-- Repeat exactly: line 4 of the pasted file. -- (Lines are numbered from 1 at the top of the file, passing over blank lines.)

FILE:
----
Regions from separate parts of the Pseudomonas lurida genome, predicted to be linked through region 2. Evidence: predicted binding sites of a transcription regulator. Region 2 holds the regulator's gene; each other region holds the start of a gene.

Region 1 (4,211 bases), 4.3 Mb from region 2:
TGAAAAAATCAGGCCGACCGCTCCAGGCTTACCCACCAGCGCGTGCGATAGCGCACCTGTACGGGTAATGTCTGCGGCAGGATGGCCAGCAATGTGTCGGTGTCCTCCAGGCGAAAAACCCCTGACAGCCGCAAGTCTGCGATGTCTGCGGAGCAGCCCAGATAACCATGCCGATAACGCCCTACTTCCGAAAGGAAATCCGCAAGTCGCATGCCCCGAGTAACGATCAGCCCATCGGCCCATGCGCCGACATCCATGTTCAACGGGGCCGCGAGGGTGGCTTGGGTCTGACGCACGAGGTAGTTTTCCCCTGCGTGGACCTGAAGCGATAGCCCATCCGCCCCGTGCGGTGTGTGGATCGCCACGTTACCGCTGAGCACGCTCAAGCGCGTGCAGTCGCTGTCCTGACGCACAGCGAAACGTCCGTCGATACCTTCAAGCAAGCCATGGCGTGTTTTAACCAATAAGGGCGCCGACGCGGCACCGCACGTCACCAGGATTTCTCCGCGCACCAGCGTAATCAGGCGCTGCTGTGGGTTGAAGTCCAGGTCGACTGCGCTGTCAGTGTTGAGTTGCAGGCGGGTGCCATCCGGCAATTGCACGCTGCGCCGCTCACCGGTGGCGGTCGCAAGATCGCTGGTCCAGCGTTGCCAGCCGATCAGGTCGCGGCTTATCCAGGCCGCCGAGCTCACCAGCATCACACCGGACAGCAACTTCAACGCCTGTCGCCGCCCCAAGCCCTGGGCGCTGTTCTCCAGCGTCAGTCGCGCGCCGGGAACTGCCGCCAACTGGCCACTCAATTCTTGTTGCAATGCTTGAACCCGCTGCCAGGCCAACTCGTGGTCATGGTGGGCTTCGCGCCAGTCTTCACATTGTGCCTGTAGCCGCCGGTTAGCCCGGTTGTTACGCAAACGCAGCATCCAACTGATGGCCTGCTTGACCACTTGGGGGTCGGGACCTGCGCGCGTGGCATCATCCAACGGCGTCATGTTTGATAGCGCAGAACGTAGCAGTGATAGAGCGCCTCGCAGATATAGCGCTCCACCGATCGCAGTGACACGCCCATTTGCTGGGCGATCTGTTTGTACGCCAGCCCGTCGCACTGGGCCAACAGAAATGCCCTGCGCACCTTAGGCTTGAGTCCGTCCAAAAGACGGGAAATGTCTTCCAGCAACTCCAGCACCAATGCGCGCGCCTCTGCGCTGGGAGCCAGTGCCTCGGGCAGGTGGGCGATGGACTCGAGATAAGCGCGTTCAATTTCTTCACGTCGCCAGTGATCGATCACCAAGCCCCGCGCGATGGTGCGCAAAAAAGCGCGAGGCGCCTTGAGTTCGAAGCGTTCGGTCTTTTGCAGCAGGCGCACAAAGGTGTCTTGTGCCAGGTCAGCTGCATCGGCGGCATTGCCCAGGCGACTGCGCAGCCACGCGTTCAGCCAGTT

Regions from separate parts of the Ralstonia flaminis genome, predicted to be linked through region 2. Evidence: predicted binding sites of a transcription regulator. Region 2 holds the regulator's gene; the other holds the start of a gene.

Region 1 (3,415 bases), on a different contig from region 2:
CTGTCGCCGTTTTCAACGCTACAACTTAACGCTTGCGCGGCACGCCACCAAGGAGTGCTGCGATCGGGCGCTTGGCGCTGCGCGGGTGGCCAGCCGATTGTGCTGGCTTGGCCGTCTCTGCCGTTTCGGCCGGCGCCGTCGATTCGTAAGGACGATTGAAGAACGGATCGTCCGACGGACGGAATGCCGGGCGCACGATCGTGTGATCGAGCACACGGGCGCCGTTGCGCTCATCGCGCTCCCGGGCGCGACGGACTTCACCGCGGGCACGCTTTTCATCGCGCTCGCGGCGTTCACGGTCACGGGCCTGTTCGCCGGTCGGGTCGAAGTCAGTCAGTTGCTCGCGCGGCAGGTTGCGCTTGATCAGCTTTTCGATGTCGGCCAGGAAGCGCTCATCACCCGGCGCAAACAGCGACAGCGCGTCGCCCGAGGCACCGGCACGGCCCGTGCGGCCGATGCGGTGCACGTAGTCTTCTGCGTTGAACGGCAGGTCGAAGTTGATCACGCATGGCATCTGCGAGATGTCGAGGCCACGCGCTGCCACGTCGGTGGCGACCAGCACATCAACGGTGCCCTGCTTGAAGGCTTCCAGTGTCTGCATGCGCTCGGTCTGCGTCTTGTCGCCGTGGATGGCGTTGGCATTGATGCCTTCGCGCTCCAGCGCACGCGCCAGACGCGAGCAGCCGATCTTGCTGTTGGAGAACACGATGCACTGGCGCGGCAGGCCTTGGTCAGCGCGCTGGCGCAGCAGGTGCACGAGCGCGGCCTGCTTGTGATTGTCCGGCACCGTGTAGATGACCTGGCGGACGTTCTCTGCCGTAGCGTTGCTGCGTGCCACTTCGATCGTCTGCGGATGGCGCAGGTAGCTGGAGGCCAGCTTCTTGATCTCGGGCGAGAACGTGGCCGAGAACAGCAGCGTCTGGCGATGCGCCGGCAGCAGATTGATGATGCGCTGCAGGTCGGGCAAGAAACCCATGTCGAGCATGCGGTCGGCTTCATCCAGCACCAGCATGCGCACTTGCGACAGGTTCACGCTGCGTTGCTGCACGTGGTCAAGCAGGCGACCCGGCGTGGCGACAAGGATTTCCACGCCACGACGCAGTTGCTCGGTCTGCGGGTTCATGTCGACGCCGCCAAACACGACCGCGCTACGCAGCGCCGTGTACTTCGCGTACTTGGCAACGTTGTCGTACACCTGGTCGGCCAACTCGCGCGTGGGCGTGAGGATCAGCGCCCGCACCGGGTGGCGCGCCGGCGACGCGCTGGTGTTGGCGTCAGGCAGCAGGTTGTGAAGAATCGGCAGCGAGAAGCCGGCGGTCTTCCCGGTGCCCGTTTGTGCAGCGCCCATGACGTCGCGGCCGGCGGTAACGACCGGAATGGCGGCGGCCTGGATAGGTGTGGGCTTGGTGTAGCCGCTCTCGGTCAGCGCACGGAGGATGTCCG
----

Regions from separate parts of the Ralstonia flaminis genome, predicted to be linked through region 2. Evidence: predicted binding sites of a transcription regulator. Region 2 holds the regulator's gene; the other holds the start of a gene.